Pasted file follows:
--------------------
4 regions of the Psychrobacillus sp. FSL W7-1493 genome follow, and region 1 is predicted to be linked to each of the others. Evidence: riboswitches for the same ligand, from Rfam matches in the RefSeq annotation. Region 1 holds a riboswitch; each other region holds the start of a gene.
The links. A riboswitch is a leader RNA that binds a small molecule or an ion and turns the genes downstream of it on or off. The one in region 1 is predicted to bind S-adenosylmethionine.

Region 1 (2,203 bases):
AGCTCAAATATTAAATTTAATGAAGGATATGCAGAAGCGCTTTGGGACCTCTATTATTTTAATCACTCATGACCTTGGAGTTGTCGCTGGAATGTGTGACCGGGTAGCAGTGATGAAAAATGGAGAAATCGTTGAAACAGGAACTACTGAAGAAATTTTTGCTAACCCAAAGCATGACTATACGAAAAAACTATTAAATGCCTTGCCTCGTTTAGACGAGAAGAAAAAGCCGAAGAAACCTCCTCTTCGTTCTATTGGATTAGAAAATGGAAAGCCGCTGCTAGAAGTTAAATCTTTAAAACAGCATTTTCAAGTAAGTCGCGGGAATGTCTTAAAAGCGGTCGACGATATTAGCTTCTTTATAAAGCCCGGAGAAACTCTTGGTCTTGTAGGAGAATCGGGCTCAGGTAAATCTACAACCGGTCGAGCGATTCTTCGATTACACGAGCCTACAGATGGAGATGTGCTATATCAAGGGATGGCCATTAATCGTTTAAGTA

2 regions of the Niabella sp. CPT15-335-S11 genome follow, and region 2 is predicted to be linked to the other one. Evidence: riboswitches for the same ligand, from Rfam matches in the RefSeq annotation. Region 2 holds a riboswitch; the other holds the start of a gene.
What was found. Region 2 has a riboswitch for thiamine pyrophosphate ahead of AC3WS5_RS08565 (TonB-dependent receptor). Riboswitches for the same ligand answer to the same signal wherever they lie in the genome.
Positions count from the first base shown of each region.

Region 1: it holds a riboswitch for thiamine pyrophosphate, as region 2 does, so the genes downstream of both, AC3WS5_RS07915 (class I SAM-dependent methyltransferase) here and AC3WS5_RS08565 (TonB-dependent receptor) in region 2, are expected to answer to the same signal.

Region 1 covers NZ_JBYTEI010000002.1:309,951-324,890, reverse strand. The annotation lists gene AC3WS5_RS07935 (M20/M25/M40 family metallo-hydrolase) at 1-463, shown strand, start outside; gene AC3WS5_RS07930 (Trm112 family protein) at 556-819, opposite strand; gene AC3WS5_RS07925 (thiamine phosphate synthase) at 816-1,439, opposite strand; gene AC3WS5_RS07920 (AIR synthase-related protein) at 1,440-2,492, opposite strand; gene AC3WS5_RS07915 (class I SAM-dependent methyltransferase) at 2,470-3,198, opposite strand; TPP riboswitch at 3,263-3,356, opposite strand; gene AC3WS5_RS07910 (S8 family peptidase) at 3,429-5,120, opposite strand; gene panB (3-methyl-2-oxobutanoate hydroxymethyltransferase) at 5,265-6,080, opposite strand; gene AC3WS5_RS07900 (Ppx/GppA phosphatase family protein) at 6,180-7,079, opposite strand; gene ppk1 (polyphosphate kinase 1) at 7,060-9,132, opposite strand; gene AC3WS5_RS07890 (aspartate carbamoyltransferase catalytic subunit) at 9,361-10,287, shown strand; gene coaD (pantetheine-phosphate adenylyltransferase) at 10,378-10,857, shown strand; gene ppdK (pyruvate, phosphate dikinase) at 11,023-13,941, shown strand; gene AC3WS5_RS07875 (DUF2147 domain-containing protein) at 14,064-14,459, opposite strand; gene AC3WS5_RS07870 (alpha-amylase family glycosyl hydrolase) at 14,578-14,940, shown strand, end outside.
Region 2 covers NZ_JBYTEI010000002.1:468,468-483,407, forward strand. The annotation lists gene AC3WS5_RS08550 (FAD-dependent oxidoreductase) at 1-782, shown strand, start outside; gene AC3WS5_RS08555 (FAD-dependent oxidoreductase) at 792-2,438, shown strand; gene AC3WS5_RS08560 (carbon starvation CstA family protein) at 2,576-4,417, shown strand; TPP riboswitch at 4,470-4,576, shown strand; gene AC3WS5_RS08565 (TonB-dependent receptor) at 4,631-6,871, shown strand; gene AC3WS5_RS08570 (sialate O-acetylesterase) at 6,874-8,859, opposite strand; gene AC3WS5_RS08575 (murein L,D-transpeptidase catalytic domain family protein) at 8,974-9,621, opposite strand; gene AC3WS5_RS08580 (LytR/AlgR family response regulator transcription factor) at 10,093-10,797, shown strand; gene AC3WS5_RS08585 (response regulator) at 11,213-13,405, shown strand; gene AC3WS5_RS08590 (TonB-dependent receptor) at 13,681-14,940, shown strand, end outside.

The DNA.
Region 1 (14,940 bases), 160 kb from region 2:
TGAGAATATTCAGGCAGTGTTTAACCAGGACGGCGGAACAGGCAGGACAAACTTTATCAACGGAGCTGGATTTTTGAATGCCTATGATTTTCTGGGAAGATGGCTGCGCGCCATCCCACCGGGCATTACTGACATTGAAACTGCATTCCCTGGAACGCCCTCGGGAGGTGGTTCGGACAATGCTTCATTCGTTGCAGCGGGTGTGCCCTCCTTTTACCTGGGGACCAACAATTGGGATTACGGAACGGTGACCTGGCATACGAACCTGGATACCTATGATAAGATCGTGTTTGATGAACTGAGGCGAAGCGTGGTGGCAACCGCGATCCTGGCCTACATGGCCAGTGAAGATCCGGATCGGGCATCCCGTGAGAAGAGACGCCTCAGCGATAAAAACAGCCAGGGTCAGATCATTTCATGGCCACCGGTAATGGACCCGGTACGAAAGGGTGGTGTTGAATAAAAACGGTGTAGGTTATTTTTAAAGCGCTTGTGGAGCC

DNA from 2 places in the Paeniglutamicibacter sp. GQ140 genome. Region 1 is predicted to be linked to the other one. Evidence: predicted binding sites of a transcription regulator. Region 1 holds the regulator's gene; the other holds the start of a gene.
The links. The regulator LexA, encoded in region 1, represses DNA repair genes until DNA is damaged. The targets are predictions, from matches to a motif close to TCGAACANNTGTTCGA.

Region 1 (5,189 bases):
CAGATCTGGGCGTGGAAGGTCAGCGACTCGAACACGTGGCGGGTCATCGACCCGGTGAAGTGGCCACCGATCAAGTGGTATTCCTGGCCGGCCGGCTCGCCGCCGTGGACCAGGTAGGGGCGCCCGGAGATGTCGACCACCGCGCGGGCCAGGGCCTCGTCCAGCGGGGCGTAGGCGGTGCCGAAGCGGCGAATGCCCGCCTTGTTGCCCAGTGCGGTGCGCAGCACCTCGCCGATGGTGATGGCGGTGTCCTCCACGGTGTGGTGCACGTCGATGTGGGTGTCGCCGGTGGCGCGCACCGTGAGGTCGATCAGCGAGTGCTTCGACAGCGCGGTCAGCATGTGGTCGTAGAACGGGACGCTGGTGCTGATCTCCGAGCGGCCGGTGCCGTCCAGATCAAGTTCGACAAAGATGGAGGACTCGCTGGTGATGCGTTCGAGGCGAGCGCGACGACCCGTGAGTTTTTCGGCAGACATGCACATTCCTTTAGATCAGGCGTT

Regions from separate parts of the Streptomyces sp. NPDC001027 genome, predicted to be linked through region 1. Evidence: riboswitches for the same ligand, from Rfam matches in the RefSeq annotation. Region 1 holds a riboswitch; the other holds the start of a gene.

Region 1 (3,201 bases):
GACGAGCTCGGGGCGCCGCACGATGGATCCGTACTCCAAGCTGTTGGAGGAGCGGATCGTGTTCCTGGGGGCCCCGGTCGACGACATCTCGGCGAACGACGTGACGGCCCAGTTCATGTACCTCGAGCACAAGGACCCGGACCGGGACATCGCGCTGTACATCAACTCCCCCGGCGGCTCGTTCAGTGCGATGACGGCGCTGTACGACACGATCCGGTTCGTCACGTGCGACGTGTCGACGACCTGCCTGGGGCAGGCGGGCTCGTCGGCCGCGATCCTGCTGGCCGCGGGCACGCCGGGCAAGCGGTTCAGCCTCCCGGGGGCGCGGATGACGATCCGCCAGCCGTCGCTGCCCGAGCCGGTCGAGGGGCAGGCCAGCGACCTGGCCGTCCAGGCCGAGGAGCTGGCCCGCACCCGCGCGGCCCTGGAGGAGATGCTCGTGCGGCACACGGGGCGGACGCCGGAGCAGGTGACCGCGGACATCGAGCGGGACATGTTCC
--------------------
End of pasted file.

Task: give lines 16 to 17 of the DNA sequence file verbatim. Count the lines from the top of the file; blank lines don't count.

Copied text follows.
Region 1 (5,189 bases):
CAGATCTGGGCGTGGAAGGTCAGCGACTCGAACACGTGGCGGGTCATCGACCCGGTGAAGTGGCCACCGATCAAGTGGTATTCCTGGCCGGCCGGCTCGCCGCCGTGGACCAGGTAGGGGCGCCCGGAGATGTCGACCACCGCGCGGGCCAGGGCCTCGTCCAGCGGGGCGTAGGCGGTGCCGAAGCGGCGAATGCCCGCCTTGTTGCCCAGTGCGGTGCGCAGCACCTCGCCGATGGTGATGGCGGTGTCCTCCACGGTGTGGTGCACGTCGATGTGGGTGTCGCCGGTGGCGCGCACCGTGAGGTCGATCAGCGAGTGCTTCGACAGCGCGGTCAGCATGTGGTCGTAGAACGGGACGCTGGTGCTGATCTCCGAGCGGCCGGTGCCGTCCAGATCAAGTTCGACAAAGATGGAGGACTCGCTGGTGATGCGTTCGAGGCGAGCGCGACGACCCGTGAGTTTTTCGGCAGACATGCACATTCCTTTAGATCAGGCGTT